All About Poison Ivy, Oak and Sumac
Poison Ivy, Oak and Sumac on their own do not hurt you. It is your body’s own reaction to the Urushiol oil found in the plant that causes the aggravating itch and painful blisters. Urushiol (ooh-roo-she-all) oil is found in the stem, roots, and leaves of Poison Ivy, Oak and Sumac plants. When you come into contact with this oil, it easily penetrates your skin, causing an allergic reaction to occur. The stronger your immune system is, the worse this reaction will be. Symptoms include:
About Poison Ivy
Poison Ivy grows throughout much of North America, but rarely grows at altitudes above 5,000 feet.
It can grow as a shrub up to 4 feet tall, as groundcover or as a climbing vine.
The leaves are a compound of 3 smooth, almond-shaped leaflets. The colors of the leaves range from light green to dark green, and turning red in the fall. The berries are a grayish white color and a favorite food of many birds.
About Poison Oak
There are two main types of Poison Oak – Western (Pacific) & Atlantic.
Western Poison Oak is only found on the Pacific Coast of the US and Canada. It can grow as a dense shrub or a climbing vine. Like Poison Ivy, Western Poison Oak leaves are made up of 3 leaflets, however, these leaflets tend to have scalloped edges and often resemble the leaves of an oak tree. The colors of these leaves range from light green to yellow-green to bright red, depending on the season. White flowers will also form in the spring and turn into white or tan berries as they develop. It is common that in the winter, Poison Oak plants will loose their leaves and only berries will remain. It is important to understand that even without the leaves, the Urushiol oil is present.
Atlantic Poison Oak is found in forests, thickets and dry, sandy fields, usually throughout the Southeastern United States westward to Texas and Oklahoma.
It can grow as an erect shrub up to 3 feet tall.
The leaves are also a compound of 3 leaflets, which are usually hairy and often resemble white oak leaves.
The colors of the leaves range from green to yellow or orange in the fall. The berries are usually yellowish or greenish in hue.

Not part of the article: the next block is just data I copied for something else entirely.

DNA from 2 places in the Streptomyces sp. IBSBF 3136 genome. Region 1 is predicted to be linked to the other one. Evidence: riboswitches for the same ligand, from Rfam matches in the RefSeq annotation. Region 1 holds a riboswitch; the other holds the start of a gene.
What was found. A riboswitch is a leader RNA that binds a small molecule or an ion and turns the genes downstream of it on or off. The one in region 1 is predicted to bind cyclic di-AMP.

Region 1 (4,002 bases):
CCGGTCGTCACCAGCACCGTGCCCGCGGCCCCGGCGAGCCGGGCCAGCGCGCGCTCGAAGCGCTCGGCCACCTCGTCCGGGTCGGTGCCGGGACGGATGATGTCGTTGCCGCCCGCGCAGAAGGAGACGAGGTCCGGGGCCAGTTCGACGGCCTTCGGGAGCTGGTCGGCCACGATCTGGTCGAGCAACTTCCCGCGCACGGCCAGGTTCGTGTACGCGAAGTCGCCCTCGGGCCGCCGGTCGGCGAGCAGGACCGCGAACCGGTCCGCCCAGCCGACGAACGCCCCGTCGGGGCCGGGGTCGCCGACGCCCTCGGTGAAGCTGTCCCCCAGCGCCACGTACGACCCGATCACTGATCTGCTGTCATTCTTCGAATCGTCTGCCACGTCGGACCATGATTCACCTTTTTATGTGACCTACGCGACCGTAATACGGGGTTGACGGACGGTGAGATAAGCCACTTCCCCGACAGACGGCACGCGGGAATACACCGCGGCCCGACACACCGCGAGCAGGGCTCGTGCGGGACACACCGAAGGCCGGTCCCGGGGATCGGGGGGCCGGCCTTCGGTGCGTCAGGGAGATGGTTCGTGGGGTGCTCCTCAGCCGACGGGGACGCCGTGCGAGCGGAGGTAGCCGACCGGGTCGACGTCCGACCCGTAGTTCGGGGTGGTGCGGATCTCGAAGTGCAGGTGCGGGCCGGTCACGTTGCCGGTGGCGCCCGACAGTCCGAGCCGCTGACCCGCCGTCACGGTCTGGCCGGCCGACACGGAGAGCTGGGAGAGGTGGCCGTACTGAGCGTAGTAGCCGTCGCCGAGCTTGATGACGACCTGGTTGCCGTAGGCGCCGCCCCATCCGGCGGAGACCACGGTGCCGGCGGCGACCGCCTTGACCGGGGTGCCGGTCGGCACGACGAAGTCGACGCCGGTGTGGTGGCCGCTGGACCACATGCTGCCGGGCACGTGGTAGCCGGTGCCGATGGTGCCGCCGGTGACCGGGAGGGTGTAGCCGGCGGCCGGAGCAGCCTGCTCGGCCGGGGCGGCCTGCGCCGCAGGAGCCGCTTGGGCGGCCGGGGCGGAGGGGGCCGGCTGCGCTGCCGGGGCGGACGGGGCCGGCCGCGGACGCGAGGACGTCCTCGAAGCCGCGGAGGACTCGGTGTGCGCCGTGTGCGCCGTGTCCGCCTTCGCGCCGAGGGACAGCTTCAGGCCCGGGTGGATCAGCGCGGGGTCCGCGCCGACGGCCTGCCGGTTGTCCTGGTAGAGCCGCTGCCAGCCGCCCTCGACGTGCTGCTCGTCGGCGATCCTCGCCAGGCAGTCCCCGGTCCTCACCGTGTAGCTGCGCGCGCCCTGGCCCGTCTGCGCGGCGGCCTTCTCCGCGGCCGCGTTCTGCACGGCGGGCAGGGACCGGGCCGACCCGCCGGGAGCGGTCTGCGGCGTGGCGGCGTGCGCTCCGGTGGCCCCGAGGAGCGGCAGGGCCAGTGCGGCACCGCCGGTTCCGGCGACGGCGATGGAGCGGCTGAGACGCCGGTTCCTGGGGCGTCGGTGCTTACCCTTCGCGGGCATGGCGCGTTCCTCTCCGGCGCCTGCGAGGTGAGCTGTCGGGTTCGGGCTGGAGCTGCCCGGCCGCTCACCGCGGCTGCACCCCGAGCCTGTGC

About Poison Sumac
Poison Sumac grows exclusively in very wet or flooded soil, usually in swamps or bogs in the Eastern United States and in Canada.
Poison Sumac is a woody shrub that grows about 4 feet tall.
Unlike the 3-leafed appearance of Poison Ivy and Poison Oak, Poison Sumac leaves may contain 7-13 leaflets on each branch.
The stems from which the leaflets grow are always red and the berries are white or gray.
Are Poison Ivy, Sumac, and Oak contagious?
Poison Ivy, Poison Oak and Poison Sumac cannot be spread simply by coming into contact with a person who has it; however, if that person has urushiol oil (the chemical that causes the reaction) on their skin, you can be affected. You can also catch it by touching items that have touched the actual plant. This includes clothing, tools, and even pets. Basically, its the urushiol oil that causes the irritation, not the resulting symptoms (rash, irritation, sores, etc.).
Does scratching cause the rash to spread?
No, scratching the rash will not cause it to spread, although it may cause a secondary infection. This infection may cause your skin to appear as if the rash is spreading, but this is actually because of a delayed reaction to the initial infections. In other words, the reaction just occurs more slowly on some parts of the body than it does in other parts.
Does breaking the blisters cause the rash to spread?
No, breaking the blisters will not cause the rash to spread because the fluid found within the blisters does not contain urushiol oil. It is important to understand that breaking the blisters can lead to infection, if the proper precautions are not taken. You should only break the blisters if you are using a product that is formulated to help prevent infection, like All Stop Poison Ivy, Oak & Sumac Healing Gel.
“Leaves of Three, Let Them Be”
This little reminder is helpful if you are dealing with Poison Ivy or Poison Oak, but not Poison Sumac since Poison Sumac has 7-13 leaves per branch.
Another misconception is that dead Poison Ivy, Oak, and Sumac plants are safe. The fact is that the non oxidized urushiol oil can remain active and contagious for many, many years. Another common mistake the belief that eating these plants will increase your immunity to them. The truth is that this can cause severe allergic reactions, and even death.